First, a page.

It was a person in the water, I was sure of it. But where had they come from? I hadn’t seen or heard anyone fall from the quay, and if for some mad reason someone had been night-swimming the cold would have killed them or sent them into shock long ago.

The splashing continued, nearing the dock. Suddenly there was a smack of dead weight against stone, the scrambling of hands struggling for purchase, to pull whoever they belonged to out of the water. It was a human being after all, and they needed my help; that much was obvious. But I stood rigid, arms clamped to my sides, too drunk and too cowardly to approach the water.

A sick, crawling dread occurred to me, the niggling suggestion that perhaps the thing in the water wasn’t a person, but some sinister unknown. As the streetlights fluttered I saw an outline hoisting itself up onto the harbour, and I recoiled further back along the boardwalk.

The figure was thin, strange, wavering without discernible edges. I blinked hard, willing myself to sober up.

The shape rolled forward. I heard it breathing heavily, hoarsely, with an asthmatic cadence.

Pity softened my nerves. I cleared my throat and called out uncertainly.

“Hey! Are you alright? Do you need me to call you an ambulance or something?”

The coarse breaths quietened, and the figure twisted towards me.

It said nothing.

Searching my jacket pockets I pulled out my mobile phone, hoping that there was enough battery left to use the torch. There was, just about; I flashed it sideways, the white beam falling across the stranger’s face. Perhaps it was a trick of the light, perhaps not, but for a moment I saw something unnatural there I’ll never forget: a single eye, milky black, like that of an eel, buried in features made up of red, writhing filaments.

Letting out a scream I almost dropped my phone, then forced myself to hold it up again with shaking hands.

This time a human face stared back at me, a young woman’s, pale, and framed in dripping red hair. It was an odd face, nose small, upturned, the jaw a little too sharp, giving her an elfish look.

It was a face I recognised even better than my own.

“Ann?” I cried, aghast. “What the fuck? What were you doing in the water?”

A suicide attempt, I thought, dully, though I dared not speak the words aloud, as though, like a curse, they might be made true.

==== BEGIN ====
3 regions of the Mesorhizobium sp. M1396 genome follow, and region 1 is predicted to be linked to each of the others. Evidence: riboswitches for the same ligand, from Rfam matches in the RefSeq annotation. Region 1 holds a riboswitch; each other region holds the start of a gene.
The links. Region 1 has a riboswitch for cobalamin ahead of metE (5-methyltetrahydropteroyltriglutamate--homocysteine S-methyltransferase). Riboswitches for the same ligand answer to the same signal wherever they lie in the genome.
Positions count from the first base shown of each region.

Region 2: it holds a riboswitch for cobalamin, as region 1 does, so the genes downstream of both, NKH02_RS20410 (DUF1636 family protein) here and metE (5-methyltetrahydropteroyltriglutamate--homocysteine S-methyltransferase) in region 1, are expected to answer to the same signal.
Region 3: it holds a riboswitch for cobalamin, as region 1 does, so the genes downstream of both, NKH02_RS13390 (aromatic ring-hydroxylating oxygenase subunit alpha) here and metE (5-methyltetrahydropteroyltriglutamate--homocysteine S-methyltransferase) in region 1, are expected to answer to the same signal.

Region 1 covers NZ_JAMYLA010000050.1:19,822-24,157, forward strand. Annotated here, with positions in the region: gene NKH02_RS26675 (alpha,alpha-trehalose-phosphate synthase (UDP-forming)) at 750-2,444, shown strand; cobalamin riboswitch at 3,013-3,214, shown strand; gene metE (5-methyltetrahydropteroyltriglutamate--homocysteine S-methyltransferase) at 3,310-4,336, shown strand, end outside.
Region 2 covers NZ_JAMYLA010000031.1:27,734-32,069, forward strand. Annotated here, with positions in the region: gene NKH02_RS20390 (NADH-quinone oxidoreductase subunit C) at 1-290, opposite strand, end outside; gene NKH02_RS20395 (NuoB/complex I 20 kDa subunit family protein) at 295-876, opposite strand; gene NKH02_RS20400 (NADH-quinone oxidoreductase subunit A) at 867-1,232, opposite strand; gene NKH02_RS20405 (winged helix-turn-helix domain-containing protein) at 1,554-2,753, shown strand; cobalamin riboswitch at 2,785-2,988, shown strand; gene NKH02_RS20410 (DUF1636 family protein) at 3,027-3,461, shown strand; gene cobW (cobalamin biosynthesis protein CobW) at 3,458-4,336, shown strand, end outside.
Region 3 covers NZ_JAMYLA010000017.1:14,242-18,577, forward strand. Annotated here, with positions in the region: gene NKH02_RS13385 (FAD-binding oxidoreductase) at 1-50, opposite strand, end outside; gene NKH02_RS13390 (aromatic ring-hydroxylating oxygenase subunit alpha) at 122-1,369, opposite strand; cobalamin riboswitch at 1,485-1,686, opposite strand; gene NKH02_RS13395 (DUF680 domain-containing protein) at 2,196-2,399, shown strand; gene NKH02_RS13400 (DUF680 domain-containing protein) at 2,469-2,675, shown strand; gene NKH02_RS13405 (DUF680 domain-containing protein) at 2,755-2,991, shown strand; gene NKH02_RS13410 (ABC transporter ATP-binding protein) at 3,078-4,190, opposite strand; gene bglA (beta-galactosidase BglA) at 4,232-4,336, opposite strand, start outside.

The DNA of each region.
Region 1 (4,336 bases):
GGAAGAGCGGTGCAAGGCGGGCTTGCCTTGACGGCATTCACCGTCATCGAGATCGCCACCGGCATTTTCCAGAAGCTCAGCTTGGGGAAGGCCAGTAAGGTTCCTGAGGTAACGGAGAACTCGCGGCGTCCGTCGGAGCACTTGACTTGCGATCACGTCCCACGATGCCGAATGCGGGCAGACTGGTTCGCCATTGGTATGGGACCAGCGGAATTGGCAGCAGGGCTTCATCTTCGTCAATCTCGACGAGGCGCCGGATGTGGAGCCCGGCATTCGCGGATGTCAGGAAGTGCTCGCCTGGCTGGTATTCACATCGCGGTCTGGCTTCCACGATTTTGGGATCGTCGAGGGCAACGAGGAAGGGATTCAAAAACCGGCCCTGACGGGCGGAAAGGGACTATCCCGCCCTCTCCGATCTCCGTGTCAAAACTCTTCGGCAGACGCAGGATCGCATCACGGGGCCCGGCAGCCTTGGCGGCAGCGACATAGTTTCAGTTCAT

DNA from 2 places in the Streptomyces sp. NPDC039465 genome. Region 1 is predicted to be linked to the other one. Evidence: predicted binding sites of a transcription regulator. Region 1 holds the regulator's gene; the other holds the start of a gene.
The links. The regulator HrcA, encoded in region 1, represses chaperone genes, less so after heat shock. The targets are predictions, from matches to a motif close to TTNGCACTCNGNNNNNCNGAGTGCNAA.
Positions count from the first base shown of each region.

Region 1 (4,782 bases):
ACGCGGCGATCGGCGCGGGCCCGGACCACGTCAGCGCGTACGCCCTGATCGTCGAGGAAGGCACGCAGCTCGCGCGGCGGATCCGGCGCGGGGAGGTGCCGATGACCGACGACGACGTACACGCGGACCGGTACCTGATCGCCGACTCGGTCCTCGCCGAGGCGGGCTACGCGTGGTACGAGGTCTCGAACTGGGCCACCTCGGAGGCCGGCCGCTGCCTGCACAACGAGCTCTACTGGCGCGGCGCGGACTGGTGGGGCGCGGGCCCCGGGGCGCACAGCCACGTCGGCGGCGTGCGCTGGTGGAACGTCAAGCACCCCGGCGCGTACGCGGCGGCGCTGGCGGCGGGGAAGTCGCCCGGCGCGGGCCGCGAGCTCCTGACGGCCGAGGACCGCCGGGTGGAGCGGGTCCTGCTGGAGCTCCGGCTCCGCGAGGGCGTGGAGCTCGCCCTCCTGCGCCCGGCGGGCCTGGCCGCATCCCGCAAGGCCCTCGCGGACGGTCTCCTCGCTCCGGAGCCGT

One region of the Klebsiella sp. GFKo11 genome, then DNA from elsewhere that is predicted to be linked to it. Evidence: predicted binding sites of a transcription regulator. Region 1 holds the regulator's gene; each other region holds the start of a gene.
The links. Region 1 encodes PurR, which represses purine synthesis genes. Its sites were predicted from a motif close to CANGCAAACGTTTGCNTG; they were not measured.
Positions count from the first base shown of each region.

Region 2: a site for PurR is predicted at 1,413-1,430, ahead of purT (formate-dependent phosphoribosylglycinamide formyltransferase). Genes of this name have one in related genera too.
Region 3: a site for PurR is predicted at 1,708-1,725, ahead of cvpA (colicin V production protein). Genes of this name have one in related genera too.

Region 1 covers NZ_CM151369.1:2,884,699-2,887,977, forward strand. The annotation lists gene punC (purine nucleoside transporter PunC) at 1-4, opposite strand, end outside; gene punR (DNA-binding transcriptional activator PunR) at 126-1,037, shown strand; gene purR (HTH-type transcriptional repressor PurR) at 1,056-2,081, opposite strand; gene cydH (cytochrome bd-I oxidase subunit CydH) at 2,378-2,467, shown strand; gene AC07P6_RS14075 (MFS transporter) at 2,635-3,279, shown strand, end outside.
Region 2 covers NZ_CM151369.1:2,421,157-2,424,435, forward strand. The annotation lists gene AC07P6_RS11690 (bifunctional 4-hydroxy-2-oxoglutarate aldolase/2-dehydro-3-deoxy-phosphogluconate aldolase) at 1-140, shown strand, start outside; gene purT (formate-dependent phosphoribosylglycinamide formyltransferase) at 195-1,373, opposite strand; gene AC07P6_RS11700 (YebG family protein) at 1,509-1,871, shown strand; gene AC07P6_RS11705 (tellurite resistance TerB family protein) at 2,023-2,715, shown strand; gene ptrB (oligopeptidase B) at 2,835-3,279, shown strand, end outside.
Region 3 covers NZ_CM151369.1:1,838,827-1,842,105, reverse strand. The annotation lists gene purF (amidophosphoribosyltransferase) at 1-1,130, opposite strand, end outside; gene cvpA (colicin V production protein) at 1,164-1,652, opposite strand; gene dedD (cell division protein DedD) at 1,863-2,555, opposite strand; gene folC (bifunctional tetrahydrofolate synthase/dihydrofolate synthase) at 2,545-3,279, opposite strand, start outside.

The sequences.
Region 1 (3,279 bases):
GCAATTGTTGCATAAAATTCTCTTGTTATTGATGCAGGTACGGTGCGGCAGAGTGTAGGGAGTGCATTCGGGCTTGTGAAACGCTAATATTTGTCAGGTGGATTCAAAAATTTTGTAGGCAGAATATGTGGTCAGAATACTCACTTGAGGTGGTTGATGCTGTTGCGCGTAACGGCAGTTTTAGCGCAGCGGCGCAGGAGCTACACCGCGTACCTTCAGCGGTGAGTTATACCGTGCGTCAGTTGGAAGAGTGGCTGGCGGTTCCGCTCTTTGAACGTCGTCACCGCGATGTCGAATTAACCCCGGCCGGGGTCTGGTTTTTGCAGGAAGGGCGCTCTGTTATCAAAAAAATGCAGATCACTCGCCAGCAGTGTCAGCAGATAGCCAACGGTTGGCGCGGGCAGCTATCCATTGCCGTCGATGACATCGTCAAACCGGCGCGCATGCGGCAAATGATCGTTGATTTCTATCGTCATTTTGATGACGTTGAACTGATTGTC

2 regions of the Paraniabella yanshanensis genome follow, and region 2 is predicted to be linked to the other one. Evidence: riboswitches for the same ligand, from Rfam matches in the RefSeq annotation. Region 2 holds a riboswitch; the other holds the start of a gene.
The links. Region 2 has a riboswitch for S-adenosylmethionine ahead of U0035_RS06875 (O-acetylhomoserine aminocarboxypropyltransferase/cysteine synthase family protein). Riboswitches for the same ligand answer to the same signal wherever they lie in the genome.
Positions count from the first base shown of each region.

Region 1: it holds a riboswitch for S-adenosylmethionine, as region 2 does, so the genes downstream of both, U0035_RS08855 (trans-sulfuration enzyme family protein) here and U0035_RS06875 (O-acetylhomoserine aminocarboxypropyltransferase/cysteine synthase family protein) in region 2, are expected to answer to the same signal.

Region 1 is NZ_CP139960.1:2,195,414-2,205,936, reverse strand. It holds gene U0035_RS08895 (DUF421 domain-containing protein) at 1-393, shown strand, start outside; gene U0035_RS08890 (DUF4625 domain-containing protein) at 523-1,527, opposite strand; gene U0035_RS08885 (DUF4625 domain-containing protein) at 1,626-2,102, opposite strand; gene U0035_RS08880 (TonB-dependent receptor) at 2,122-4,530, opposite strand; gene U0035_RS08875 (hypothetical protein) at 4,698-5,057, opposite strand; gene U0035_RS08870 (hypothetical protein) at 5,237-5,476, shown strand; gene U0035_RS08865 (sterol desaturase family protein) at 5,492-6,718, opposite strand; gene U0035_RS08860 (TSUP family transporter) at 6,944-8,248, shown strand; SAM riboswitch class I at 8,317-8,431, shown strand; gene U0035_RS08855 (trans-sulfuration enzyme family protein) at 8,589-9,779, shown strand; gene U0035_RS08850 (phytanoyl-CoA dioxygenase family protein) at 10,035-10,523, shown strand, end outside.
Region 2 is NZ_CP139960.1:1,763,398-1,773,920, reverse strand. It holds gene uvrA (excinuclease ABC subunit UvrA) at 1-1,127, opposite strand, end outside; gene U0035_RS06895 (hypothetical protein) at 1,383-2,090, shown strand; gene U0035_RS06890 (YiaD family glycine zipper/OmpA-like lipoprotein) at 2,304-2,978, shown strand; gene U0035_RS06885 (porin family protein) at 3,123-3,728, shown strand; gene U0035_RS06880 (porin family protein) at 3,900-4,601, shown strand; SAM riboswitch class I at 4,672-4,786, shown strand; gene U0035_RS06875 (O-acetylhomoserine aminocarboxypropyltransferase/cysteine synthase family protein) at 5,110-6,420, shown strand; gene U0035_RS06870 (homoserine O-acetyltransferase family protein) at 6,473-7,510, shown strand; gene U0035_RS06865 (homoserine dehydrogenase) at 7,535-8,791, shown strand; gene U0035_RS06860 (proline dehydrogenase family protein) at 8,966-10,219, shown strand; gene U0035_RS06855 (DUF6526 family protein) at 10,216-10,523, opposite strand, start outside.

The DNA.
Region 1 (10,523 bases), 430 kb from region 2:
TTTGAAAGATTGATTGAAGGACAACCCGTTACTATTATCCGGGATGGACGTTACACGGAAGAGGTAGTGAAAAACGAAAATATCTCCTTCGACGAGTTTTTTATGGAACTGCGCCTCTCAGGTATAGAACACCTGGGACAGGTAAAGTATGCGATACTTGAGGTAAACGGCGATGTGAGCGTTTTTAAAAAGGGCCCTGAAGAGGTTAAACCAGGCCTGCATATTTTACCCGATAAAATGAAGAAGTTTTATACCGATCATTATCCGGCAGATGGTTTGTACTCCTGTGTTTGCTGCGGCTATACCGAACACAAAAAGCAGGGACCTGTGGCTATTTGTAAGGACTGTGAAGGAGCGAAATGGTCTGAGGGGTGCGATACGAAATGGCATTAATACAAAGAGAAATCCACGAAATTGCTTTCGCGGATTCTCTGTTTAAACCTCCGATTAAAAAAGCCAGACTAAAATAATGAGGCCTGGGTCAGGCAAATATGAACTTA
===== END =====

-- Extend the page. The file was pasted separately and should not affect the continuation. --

My wife only stared back. Her blue eyes looked oddly black in the dark, but they were human, and dull with shock. A second later and I realised, with a stab of horror, that she was naked, seaweed clinging to her skin, her bare feet cut to shreds and bleeding from scrambling up onto the dock.

“What happened to your clothes?” I asked. “Did someone hurt you?”

Ann shook her head. I could still barely believe what I was seeing, still shook from the flash of monstrosity I’d briefly thought I had seen in her place.

“Right,” I said. “I’m calling an ambulance, the police. You need help.”

I started fumbling with my phone, my fingers too numb to navigate the screen.

“Don’t,” Ann murmured.

Her voice— there was something wrong about that, too, as if her mouth was unused to forming words.

“What do you mean, don’t?” I demanded. “What do you expect me to do? You could die of hypothermia, frostbite. Are you mad?”

No answer.

Somehow amidst my confusion I had the sense to shrug off my jacket and hold it out to her, draping it across her shoulders when she didn’t take it from me. The fabric fell shut over her full breasts, the hem barely dusting her groin.

A guilty, bewildering spark of arousal swilled like bile in my stomach. It was all too much. I was too tired, too tipsy to make any sense of the situation, of what I had seen.

“Okay,” I said. “Okay. No hospital. But we need to get you home. Then you’re going to tell me what the hell you’re doing out here.”

“Alright,” said Ann.

She remained crouching, reluctant to move. A white flake brushed her eyelid, and I realised that it was snowing again.

“Come on,” I said, in a gentler voice. “It’s okay.”

Blinking rivulets of salt water out of her eyes, Ann nodded, and finally got to her feet. I couldn’t understand why she didn’t have hyperthermia already; her lips and fingers were pink, her body only shaking a little, the picture of health, despite her ordeal.

“Hold my arm,” I said. “Let’s get you back.”

We walked down the street together at an uneven pace, me still mostly drunk, Ann limping with pain, and the cold.
I tried to ask her questions, to understand what would possess her to leave the house, to abandon her clothes, and jump into the sea in the middle of the night, in the middle of winter, but each time I opened my mouth she only looked at me with those unreadable eyes, without reply.

I knew, at least, she had set out on her senseless quest alone. Apart from the scrapes her skin was unmarred, no track marks, no bruises, nothing to suggest foul play, or anything more sinister than whatever idea she’d gotten into her head to send her out there.

She was too calm, I thought, her sense of inner stillness unlike Ann’s perpetual sticky melancholy.

Her hand on my arm was impossibly light, as though she had a bird’s hollow bones.

When we arrived at the house there was light still on in my bedroom window; Ann must had sat up awake, waiting for me to come home.

“I’m sorry I was out for so long,” I said, scrambling to pull out my keys. “If you came looking for me… well. I’m sorry. I’m really sorry.”

“It’s okay.”